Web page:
An Engaging Solution

Hours after Prime Minister Benjamin Netanyahu finalized the formation of his new coalition, the Jerusalem District Planning Committee announced the construction of 900 homes in East Jerusalem. [1] The United States has objected to the project before, and the U.S. State Department restated its strong opposition on May 6th. [2]

There is good reason for this opposition. Under Article 49 of the Fourth Geneva Convention, an occupying power may “not deport or transfer parts of its own civilian population into the territory it occupies.” [3] The Israeli settlements in the West Bank and East Jerusalem are in violation of international law, period, end of sentence, full stop. The fact that the settlements continue notwithstanding this indicates that the Israeli government has no actual intention of going forward with the two-state solution negotiated at the Annapolis Conference in 2007. [4]   

The United States has three options for responding to this action on the part of the Israelis: (1) it can continue with a policy of unconditional support for Israel, regardless of its actions, (2) it can throw up its hands and disengage from the Mideast peace process entirely, or (3) it can propose an entirely new solution.

The first option would put the United States in the position of supporting a violation of international law. While it might be legitimately pointed out that respect for international law hasn’t been a feature of American foreign policy in recent times, it is hard to see how a lawless international order can be in the interest of the United States in the long term. The only alternative is force, and that policy will eventually impoverish us. Moreover, an international system that respects firepower more than the rule of law may not work well for our descendants, who might find themselves outgunned by a power that will arise in the future.   

Disengagement has its appeal, but history doesn’t allow any do-overs. When alliances are formed, countries that renege on them are not likely to be trusted by any nation in the future. While it would most certainly be the better part of wisdom to avoid further foreign entanglements, present commitments must be honored. We would lose far more than we would gain by simply abandoning Israel.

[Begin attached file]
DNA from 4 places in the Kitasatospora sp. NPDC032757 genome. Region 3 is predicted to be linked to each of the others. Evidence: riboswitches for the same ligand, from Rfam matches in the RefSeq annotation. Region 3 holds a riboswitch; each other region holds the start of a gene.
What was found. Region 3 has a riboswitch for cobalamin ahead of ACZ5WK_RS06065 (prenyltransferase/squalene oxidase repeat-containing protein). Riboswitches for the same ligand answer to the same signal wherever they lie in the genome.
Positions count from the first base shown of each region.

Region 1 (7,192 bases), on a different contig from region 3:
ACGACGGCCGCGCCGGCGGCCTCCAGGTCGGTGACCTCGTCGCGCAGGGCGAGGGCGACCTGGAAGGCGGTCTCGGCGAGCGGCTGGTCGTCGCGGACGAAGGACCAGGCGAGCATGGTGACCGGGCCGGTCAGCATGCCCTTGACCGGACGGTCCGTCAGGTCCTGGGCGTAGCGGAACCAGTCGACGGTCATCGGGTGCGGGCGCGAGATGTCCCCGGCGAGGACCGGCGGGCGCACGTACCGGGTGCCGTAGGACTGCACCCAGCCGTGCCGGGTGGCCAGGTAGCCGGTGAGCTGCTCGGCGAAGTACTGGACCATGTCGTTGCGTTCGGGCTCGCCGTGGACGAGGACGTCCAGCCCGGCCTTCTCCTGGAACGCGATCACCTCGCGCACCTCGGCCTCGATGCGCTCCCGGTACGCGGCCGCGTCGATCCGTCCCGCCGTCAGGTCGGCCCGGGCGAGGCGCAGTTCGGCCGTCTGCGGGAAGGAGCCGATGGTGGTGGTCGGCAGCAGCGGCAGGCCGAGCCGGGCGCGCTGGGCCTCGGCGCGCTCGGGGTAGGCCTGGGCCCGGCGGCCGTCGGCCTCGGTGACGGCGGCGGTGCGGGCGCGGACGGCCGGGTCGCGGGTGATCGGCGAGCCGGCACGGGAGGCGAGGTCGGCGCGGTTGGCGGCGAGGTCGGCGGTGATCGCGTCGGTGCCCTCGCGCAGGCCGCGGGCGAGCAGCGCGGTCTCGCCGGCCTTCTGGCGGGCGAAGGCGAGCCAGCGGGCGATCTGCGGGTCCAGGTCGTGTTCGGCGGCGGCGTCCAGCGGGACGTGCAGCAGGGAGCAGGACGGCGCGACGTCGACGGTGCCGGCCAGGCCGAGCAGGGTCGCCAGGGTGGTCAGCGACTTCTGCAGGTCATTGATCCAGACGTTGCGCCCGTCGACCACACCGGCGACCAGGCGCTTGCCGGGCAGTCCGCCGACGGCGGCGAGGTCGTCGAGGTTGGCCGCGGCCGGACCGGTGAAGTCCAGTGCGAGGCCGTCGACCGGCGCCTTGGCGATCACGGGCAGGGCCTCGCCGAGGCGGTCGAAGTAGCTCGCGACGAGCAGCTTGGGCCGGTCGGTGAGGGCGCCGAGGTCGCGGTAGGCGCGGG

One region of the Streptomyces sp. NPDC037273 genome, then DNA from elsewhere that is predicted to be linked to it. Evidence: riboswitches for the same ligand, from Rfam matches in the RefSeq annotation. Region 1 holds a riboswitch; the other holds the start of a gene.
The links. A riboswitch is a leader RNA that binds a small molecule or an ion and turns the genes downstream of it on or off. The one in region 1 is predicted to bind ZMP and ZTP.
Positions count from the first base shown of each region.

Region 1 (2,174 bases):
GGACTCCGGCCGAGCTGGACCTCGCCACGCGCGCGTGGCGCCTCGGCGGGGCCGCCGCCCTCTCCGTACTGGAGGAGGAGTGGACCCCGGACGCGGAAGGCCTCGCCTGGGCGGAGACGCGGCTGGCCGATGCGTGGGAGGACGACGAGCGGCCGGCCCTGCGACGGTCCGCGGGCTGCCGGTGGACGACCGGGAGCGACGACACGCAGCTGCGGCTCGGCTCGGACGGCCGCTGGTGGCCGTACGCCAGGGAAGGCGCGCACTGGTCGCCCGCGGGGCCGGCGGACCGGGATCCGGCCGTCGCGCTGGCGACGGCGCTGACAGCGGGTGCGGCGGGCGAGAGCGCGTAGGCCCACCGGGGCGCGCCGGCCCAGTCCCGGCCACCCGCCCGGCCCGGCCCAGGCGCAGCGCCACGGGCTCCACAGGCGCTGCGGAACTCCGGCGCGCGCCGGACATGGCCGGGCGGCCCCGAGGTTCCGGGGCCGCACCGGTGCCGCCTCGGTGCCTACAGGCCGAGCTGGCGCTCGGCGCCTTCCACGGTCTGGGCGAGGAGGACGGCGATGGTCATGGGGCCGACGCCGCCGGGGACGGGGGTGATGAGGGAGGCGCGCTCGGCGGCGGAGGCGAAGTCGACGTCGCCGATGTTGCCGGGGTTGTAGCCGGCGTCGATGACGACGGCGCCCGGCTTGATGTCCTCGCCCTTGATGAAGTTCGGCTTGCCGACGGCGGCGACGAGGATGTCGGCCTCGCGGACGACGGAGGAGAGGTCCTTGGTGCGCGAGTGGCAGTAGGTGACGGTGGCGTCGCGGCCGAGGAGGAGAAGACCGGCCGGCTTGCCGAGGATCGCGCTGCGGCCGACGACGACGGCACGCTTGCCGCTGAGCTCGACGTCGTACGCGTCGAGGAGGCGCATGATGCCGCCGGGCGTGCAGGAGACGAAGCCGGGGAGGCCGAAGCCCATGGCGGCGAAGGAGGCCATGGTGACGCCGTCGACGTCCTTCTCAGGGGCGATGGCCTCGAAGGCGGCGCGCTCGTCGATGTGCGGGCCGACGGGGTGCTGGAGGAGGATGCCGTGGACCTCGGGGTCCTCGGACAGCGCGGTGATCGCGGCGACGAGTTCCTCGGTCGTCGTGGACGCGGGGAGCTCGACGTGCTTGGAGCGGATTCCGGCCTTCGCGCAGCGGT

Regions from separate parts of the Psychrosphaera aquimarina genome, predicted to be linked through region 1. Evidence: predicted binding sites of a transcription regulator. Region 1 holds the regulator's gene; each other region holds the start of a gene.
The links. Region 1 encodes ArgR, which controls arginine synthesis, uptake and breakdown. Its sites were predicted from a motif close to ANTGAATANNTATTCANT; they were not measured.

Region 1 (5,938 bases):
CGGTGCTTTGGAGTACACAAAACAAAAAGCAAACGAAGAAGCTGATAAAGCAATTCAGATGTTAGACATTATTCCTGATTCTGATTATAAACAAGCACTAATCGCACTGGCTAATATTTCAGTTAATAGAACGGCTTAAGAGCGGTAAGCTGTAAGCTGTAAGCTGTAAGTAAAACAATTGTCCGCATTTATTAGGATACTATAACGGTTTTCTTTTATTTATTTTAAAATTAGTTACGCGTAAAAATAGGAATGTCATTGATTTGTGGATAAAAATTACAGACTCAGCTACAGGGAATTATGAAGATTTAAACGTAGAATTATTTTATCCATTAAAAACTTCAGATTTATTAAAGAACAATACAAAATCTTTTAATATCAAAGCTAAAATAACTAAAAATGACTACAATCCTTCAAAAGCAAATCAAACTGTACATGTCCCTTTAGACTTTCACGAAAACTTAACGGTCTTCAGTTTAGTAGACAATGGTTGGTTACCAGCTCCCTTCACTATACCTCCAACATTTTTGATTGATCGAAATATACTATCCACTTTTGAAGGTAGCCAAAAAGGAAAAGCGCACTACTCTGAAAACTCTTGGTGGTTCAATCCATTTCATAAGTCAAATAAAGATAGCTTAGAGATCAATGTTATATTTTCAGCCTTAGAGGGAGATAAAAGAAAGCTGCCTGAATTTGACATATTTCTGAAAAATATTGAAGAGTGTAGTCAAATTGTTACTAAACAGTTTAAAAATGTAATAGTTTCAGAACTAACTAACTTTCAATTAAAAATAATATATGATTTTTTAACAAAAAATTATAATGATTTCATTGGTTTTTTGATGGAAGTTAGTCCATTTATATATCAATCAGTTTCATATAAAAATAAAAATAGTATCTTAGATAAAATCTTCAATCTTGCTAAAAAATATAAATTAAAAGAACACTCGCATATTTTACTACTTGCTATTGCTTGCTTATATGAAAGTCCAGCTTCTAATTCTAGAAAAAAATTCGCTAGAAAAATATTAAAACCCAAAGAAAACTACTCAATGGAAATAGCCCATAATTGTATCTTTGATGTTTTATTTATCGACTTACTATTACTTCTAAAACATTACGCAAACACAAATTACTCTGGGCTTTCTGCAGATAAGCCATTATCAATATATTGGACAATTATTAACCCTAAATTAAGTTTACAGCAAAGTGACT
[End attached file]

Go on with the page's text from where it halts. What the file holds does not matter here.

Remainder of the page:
That leaves us with the necessity to get creative. The two-state solution isn’t working, and it is becoming quite clear that it will not work if Israel gets its way. So let’s give in and let Israel have its way. Let the new American policy be that the West Bank and the Gaza Strip will be annexed by Israel, and that the previous annexations of East Jerusalem and the Golan Heights will be recognized by the international community.    

But there should be two conditions. The first is that every resident of East Jerusalem, the West Bank, the Golan Heights, and the Gaza Strip will become citizens, with all that entails, including the voting franchise. Their citizenship will be automatic, without a requirement to apply for it. The second is that every citizen will enjoy equal protection of the laws, and that there will be no discrimination based on ethnicity or religion. 

This is hardly the first place this remedy has been proposed; it is known as the one-state solution. [5] It has the advantage of giving both sides everything they want. Of course, the mistrust that has built up on the part of both Israelis and Palestinians cannot be ignored, and so there will have to be, for a time, international guarantees of equal protection for all citizens, old and new.  

Here is a solution that the United States can get behind without sponsoring the violation of international law on the one hand, or abandoning its commitment to Israel on the other. It also has the advantage of being consistent with the best of American values. For these reasons it is something that the United States should insist upon. Israel, of course, is free to reject the idea, and, if it finds the American position intolerable, it can choose to abandon the United States.  

Jack Quirk